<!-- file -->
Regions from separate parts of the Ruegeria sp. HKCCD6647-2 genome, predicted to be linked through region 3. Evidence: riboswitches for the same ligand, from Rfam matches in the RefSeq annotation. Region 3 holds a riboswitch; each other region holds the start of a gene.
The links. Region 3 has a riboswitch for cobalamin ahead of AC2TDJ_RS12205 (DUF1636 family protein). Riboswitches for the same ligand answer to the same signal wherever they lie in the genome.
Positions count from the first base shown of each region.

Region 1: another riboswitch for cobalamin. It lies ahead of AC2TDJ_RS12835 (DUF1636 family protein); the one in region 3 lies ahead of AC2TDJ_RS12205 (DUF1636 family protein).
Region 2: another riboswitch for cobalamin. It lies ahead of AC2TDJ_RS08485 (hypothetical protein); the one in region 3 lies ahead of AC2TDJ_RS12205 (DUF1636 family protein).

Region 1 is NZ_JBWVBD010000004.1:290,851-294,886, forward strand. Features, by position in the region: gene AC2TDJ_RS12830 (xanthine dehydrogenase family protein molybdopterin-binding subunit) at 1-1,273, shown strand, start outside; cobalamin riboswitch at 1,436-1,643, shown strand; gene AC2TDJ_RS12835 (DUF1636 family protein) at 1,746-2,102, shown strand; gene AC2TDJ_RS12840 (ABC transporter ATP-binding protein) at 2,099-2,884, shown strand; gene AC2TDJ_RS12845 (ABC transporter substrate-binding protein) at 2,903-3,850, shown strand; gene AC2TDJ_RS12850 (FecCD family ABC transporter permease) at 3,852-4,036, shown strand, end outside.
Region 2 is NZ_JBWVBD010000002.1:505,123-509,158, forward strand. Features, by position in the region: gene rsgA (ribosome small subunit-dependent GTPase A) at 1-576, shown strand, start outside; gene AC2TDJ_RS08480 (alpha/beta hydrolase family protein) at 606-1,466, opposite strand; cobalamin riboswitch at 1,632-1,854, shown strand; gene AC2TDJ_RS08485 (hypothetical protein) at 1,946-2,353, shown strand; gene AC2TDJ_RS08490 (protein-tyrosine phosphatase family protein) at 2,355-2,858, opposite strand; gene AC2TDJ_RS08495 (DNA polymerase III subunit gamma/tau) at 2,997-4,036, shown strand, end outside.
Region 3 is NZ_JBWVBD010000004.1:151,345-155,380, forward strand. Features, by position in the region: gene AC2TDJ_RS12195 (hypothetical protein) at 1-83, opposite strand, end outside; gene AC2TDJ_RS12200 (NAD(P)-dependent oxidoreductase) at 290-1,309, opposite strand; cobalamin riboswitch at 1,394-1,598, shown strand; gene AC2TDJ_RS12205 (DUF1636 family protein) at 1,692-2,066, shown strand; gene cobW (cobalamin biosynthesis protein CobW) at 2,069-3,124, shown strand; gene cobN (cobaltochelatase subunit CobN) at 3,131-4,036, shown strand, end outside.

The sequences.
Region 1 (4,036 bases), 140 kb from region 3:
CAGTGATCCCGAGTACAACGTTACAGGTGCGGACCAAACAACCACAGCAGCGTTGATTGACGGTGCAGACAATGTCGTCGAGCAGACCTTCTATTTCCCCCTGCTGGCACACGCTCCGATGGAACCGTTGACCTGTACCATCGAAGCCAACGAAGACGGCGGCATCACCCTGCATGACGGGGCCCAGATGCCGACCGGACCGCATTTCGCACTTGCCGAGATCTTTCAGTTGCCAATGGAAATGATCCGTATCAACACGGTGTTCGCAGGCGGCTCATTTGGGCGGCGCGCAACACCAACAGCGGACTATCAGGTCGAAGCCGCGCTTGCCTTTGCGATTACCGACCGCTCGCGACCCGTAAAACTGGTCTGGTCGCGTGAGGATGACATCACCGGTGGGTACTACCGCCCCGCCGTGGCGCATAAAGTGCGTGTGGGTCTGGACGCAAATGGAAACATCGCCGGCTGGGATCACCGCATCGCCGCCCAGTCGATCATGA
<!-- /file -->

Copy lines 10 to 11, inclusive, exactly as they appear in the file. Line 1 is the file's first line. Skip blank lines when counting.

Region 1 (4,036 bases), 140 kb from region 3:
CAGTGATCCCGAGTACAACGTTACAGGTGCGGACCAAACAACCACAGCAGCGTTGATTGACGGTGCAGACAATGTCGTCGAGCAGACCTTCTATTTCCCCCTGCTGGCACACGCTCCGATGGAACCGTTGACCTGTACCATCGAAGCCAACGAAGACGGCGGCATCACCCTGCATGACGGGGCCCAGATGCCGACCGGACCGCATTTCGCACTTGCCGAGATCTTTCAGTTGCCAATGGAAATGATCCGTATCAACACGGTGTTCGCAGGCGGCTCATTTGGGCGGCGCGCAACACCAACAGCGGACTATCAGGTCGAAGCCGCGCTTGCCTTTGCGATTACCGACCGCTCGCGACCCGTAAAACTGGTCTGGTCGCGTGAGGATGACATCACCGGTGGGTACTACCGCCCCGCCGTGGCGCATAAAGTGCGTGTGGGTCTGGACGCAAATGGAAACATCGCCGGCTGGGATCACCGCATCGCCGCCCAGTCGATCATGA